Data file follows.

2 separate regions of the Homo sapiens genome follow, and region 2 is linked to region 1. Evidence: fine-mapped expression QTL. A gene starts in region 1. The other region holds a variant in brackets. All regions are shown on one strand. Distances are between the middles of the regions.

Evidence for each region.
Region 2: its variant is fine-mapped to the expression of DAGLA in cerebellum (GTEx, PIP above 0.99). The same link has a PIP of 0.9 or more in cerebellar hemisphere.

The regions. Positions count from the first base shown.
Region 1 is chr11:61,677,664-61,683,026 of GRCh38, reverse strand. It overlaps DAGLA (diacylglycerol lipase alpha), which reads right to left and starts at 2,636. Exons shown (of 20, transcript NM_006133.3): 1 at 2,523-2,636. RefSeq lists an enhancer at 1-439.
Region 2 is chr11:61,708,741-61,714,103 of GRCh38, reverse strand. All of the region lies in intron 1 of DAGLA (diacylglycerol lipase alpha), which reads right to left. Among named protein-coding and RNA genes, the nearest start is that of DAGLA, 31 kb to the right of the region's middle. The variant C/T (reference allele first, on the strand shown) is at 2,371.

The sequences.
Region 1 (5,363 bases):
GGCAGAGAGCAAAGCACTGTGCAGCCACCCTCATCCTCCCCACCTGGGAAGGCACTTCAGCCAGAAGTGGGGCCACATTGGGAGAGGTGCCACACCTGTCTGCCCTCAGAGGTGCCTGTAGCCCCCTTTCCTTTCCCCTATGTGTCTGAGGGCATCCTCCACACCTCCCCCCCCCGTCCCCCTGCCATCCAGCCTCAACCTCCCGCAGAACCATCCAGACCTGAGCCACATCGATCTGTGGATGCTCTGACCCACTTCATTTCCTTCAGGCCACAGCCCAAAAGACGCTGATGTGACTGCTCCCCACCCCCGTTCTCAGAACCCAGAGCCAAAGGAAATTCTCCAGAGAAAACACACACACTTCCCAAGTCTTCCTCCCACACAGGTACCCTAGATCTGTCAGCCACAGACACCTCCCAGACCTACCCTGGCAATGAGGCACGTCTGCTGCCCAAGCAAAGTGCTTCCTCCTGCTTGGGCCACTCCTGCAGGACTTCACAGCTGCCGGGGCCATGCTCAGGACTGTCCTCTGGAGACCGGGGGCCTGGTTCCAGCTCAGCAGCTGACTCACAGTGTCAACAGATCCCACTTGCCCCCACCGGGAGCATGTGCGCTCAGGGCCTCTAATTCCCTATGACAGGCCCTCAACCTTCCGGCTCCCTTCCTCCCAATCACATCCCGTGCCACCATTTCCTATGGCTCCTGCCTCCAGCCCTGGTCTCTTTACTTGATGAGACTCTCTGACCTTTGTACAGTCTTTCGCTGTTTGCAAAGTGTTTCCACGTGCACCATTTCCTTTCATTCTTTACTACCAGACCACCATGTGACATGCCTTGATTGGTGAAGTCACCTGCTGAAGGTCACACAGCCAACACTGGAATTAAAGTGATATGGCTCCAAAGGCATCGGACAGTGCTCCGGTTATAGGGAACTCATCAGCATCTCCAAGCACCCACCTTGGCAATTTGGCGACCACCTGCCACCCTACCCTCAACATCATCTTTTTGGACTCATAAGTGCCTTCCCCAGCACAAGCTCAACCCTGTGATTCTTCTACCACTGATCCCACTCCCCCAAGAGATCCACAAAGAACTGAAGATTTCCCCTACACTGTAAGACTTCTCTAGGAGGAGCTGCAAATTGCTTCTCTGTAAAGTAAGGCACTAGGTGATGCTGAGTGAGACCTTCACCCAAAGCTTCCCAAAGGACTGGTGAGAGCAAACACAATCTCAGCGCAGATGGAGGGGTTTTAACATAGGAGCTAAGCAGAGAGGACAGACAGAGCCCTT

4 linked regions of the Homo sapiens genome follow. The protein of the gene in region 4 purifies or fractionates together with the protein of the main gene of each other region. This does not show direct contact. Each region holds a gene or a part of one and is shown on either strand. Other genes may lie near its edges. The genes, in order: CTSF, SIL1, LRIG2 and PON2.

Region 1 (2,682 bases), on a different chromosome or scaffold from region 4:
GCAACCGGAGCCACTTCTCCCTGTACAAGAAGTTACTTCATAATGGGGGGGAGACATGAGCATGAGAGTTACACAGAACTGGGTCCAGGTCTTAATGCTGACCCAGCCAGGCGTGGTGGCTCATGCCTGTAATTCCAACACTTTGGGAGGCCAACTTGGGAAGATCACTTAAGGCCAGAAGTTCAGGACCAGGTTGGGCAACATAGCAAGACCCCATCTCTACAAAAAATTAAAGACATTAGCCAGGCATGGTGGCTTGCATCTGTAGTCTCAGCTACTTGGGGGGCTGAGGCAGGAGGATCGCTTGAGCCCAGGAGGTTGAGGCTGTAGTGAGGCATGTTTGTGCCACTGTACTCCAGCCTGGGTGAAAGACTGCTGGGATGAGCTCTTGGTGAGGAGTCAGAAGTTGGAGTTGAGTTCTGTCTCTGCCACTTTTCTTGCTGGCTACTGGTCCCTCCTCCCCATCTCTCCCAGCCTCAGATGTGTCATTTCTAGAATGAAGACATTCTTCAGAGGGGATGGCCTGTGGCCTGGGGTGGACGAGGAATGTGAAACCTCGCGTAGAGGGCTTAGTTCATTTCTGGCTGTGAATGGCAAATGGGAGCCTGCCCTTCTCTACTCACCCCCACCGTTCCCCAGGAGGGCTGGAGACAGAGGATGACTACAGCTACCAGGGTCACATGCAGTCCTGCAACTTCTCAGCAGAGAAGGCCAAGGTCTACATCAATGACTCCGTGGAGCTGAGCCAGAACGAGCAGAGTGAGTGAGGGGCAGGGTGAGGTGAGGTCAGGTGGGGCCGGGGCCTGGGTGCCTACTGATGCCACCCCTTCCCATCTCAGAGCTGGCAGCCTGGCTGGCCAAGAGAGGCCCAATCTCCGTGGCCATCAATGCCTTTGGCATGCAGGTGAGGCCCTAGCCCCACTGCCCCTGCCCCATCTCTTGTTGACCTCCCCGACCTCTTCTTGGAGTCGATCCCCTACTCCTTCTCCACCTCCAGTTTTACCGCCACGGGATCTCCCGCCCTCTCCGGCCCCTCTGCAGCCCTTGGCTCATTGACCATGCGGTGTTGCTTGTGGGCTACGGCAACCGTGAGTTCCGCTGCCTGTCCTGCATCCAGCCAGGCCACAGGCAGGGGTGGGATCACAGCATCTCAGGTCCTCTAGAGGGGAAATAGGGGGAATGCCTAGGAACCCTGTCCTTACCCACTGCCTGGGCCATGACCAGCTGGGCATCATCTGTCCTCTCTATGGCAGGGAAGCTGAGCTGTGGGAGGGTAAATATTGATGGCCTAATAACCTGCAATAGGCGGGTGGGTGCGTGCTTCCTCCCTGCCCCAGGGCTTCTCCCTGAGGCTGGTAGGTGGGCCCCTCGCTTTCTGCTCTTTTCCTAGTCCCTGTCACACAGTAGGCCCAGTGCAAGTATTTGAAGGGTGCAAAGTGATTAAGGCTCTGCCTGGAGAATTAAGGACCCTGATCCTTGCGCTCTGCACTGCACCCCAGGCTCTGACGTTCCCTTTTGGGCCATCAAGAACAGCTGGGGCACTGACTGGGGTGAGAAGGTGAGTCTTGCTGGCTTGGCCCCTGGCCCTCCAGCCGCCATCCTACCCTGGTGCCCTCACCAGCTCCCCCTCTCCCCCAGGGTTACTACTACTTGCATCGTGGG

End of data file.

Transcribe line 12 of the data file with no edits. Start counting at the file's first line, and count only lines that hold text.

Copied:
GCAACCGGAGCCACTTCTCCCTGTACAAGAAGTTACTTCATAATGGGGGGGAGACATGAGCATGAGAGTTACACAGAACTGGGTCCAGGTCTTAATGCTGACCCAGCCAGGCGTGGTGGCTCATGCCTGTAATTCCAACACTTTGGGAGGCCAACTTGGGAAGATCACTTAAGGCCAGAAGTTCAGGACCAGGTTGGGCAACATAGCAAGACCCCATCTCTACAAAAAATTAAAGACATTAGCCAGGCATGGTGGCTTGCATCTGTAGTCTCAGCTACTTGGGGGGCTGAGGCAGGAGGATCGCTTGAGCCCAGGAGGTTGAGGCTGTAGTGAGGCATGTTTGTGCCACTGTACTCCAGCCTGGGTGAAAGACTGCTGGGATGAGCTCTTGGTGAGGAGTCAGAAGTTGGAGTTGAGTTCTGTCTCTGCCACTTTTCTTGCTGGCTACTGGTCCCTCCTCCCCATCTCTCCCAGCCTCAGATGTGTCATTTCTAGAATGAAGACATTCTTCAGAGGGGATGGCCTGTGGCCTGGGGTGGACGAGGAATGTGAAACCTCGCGTAGAGGGCTTAGTTCATTTCTGGCTGTGAATGGCAAATGGGAGCCTGCCCTTCTCTACTCACCCCCACCGTTCCCCAGGAGGGCTGGAGACAGAGGATGACTACAGCTACCAGGGTCACATGCAGTCCTGCAACTTCTCAGCAGAGAAGGCCAAGGTCTACATCAATGACTCCGTGGAGCTGAGCCAGAACGAGCAGAGTGAGTGAGGGGCAGGGTGAGGTGAGGTCAGGTGGGGCCGGGGCCTGGGTGCCTACTGATGCCACCCCTTCCCATCTCAGAGCTGGCAGCCTGGCTGGCCAAGAGAGGCCCAATCTCCGTGGCCATCAATGCCTTTGGCATGCAGGTGAGGCCCTAGCCCCACTGCCCCTGCCCCATCTCTTGTTGACCTCCCCGACCTCTTCTTGGAGTCGATCCCCTACTCCTTCTCCACCTCCAGTTTTACCGCCACGGGATCTCCCGCCCTCTCCGGCCCCTCTGCAGCCCTTGGCTCATTGACCATGCGGTGTTGCTTGTGGGCTACGGCAACCGTGAGTTCCGCTGCCTGTCCTGCATCCAGCCAGGCCACAGGCAGGGGTGGGATCACAGCATCTCAGGTCCTCTAGAGGGGAAATAGGGGGAATGCCTAGGAACCCTGTCCTTACCCACTGCCTGGGCCATGACCAGCTGGGCATCATCTGTCCTCTCTATGGCAGGGAAGCTGAGCTGTGGGAGGGTAAATATTGATGGCCTAATAACCTGCAATAGGCGGGTGGGTGCGTGCTTCCTCCCTGCCCCAGGGCTTCTCCCTGAGGCTGGTAGGTGGGCCCCTCGCTTTCTGCTCTTTTCCTAGTCCCTGTCACACAGTAGGCCCAGTGCAAGTATTTGAAGGGTGCAAAGTGATTAAGGCTCTGCCTGGAGAATTAAGGACCCTGATCCTTGCGCTCTGCACTGCACCCCAGGCTCTGACGTTCCCTTTTGGGCCATCAAGAACAGCTGGGGCACTGACTGGGGTGAGAAGGTGAGTCTTGCTGGCTTGGCCCCTGGCCCTCCAGCCGCCATCCTACCCTGGTGCCCTCACCAGCTCCCCCTCTCCCCCAGGGTTACTACTACTTGCATCGTGGG